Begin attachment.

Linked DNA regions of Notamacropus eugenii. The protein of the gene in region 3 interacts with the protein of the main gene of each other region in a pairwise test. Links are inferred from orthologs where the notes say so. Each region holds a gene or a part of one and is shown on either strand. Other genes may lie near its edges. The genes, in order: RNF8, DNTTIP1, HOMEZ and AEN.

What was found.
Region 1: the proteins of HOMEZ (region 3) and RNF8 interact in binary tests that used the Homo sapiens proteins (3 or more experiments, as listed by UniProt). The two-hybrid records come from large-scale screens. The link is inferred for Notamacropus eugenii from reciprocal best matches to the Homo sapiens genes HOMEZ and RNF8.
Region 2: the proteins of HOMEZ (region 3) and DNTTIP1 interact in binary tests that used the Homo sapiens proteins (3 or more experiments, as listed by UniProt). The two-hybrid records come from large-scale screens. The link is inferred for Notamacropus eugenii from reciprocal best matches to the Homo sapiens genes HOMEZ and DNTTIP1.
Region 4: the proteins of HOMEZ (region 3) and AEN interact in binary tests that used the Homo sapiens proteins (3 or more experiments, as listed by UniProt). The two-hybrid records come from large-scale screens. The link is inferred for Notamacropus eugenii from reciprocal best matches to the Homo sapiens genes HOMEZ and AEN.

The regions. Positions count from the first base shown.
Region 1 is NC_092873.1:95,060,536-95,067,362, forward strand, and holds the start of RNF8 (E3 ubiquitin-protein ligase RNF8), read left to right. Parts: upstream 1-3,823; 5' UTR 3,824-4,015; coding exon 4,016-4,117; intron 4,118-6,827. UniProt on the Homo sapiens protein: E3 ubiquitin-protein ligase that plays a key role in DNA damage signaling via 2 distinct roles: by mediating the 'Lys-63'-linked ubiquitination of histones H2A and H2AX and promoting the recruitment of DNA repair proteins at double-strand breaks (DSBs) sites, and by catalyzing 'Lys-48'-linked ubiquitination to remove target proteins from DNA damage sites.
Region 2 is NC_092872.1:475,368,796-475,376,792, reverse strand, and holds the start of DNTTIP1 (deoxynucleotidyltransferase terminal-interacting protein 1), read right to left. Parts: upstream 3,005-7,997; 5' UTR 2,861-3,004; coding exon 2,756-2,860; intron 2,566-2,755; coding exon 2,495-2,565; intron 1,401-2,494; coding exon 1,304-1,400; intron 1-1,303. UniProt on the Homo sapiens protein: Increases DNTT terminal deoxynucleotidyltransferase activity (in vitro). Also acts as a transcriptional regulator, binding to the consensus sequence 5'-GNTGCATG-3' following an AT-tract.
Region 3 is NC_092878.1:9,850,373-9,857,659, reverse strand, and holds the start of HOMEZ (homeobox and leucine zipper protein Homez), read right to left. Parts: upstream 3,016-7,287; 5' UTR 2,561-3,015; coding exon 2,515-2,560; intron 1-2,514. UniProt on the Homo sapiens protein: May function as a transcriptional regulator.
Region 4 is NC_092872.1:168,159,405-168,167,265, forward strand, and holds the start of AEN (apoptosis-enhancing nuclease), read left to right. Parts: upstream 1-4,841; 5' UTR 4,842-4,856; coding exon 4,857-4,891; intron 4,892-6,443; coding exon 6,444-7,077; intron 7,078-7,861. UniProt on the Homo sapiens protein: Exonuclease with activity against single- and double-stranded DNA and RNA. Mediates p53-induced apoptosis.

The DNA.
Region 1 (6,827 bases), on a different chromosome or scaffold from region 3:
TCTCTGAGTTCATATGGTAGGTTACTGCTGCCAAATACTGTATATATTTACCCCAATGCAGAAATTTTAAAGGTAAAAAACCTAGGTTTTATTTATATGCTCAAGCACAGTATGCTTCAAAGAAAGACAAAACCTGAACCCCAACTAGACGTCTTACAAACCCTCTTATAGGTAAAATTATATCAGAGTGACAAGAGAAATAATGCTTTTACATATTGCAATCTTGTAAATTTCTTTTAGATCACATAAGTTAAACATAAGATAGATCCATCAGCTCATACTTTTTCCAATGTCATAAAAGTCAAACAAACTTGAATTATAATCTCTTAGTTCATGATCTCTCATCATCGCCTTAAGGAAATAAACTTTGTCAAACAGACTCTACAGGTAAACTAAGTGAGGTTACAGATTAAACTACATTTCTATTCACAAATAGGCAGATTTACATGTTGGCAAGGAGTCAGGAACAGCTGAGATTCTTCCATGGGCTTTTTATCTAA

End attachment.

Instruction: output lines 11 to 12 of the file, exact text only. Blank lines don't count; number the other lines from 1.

The DNA.
Region 1 (6,827 bases), on a different chromosome or scaffold from region 3: